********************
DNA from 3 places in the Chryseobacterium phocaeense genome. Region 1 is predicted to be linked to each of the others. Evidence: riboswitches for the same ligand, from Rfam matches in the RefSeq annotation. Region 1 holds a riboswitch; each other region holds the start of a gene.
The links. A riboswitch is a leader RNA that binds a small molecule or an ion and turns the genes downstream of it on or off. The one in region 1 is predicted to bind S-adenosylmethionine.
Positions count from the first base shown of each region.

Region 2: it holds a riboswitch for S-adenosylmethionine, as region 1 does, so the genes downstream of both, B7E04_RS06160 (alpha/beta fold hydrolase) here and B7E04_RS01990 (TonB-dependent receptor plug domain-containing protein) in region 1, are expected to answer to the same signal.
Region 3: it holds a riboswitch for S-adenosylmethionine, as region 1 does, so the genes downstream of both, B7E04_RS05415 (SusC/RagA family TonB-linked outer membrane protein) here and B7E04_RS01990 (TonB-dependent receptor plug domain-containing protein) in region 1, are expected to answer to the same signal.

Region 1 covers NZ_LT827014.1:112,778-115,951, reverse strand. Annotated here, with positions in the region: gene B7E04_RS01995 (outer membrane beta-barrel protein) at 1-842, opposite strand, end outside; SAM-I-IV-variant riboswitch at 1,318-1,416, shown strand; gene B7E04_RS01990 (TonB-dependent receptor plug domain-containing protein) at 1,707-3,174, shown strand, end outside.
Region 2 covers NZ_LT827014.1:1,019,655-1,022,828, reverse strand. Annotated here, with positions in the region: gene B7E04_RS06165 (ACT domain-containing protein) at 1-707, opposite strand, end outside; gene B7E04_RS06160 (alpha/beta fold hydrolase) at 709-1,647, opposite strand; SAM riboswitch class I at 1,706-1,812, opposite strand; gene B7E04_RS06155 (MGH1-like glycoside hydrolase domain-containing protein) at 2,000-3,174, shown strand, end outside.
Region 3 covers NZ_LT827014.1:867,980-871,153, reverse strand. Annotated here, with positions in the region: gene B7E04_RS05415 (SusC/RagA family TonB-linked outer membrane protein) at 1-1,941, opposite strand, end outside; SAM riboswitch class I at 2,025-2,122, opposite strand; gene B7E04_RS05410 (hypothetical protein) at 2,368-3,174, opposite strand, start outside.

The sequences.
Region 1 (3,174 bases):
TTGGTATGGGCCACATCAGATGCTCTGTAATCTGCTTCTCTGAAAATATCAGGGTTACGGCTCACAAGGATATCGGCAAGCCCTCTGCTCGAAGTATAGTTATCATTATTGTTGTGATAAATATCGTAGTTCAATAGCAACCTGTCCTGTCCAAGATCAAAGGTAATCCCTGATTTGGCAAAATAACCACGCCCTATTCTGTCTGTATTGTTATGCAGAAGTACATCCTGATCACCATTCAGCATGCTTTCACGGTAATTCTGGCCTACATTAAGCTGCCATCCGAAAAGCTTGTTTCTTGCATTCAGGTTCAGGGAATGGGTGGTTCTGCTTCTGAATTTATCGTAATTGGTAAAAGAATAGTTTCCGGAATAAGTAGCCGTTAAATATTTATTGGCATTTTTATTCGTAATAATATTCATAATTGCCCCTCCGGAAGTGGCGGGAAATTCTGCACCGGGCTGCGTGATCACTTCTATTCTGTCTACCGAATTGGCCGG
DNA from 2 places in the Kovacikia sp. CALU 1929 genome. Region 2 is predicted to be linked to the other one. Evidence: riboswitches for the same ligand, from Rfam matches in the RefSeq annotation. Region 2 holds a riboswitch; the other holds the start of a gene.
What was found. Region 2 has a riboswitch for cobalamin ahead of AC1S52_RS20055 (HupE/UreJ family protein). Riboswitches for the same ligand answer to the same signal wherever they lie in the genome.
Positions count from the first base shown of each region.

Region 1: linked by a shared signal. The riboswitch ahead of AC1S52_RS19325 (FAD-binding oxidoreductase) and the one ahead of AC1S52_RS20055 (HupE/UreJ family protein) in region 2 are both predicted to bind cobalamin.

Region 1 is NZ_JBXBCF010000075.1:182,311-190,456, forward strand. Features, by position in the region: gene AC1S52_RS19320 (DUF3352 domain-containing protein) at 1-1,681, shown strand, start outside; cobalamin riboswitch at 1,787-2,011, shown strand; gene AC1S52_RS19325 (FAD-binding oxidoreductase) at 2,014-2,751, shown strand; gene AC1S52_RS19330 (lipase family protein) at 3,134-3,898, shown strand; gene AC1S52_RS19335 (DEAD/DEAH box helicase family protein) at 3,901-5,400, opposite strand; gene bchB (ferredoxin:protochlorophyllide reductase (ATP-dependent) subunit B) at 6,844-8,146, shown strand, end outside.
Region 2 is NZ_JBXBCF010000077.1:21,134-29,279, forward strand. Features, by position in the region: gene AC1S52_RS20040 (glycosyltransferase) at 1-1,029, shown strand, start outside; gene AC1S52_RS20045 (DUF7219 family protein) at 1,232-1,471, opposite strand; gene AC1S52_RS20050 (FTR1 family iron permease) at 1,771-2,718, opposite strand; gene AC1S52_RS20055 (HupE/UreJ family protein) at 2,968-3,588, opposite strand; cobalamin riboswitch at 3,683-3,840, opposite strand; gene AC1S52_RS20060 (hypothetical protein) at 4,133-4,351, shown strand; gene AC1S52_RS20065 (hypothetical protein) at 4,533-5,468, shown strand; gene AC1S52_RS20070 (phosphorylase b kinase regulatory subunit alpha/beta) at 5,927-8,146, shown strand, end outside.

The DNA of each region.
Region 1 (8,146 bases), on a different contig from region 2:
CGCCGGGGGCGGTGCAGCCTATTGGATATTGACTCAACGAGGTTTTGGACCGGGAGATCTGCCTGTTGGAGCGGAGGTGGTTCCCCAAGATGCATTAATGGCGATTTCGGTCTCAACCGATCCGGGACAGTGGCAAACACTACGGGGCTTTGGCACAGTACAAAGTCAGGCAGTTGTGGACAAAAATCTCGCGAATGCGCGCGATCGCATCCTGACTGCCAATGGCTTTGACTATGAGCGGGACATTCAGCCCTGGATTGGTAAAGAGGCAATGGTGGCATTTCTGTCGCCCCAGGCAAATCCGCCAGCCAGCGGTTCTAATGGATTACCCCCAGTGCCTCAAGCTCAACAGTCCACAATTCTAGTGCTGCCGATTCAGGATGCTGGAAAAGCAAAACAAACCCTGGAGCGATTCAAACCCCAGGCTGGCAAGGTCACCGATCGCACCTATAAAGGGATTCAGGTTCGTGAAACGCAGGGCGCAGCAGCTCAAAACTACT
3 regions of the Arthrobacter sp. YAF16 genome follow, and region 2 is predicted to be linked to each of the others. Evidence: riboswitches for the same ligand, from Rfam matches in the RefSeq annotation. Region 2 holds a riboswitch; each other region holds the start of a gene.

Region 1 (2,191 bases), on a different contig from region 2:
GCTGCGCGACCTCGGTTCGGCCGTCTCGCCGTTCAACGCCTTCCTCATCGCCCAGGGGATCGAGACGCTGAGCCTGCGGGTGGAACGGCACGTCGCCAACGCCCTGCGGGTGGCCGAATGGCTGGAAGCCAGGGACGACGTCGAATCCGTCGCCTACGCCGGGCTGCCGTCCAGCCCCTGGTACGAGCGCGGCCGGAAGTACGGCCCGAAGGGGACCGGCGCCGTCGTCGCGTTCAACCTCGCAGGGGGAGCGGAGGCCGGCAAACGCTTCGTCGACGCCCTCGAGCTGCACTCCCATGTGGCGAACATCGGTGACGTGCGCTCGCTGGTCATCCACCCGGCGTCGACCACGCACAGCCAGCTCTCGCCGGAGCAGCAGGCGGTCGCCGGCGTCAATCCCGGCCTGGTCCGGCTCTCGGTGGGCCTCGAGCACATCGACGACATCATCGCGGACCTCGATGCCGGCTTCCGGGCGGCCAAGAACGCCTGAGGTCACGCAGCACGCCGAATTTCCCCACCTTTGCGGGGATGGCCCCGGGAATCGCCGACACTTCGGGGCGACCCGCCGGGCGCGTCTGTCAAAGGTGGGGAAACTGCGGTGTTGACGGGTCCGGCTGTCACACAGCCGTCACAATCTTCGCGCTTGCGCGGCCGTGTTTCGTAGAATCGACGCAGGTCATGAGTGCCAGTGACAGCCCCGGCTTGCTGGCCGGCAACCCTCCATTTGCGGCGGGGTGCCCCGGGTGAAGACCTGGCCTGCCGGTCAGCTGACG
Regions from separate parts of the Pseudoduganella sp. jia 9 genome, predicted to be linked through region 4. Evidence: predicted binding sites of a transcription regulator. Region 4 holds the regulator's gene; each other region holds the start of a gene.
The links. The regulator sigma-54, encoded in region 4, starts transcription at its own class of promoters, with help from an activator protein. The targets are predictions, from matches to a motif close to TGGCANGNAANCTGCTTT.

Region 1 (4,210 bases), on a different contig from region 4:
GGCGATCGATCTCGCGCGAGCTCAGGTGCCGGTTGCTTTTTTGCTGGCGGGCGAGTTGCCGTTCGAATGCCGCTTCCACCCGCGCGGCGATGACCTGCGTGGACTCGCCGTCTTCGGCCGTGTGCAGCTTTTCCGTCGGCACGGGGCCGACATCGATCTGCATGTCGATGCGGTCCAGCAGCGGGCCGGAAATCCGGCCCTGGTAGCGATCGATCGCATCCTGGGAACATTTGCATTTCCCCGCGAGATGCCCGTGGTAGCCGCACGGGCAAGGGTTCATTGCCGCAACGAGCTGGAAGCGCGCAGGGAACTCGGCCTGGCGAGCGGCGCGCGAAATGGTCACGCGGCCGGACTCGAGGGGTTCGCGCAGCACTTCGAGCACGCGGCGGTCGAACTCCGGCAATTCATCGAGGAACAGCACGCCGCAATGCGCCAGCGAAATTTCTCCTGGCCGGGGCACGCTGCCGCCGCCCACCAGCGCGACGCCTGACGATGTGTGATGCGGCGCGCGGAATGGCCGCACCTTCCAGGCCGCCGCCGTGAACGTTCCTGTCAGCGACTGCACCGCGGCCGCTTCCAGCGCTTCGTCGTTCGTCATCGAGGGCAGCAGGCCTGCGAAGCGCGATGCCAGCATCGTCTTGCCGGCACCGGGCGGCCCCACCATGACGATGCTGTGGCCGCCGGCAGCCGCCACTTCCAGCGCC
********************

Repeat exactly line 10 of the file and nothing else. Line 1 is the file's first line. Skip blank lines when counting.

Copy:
Region 1 (3,174 bases):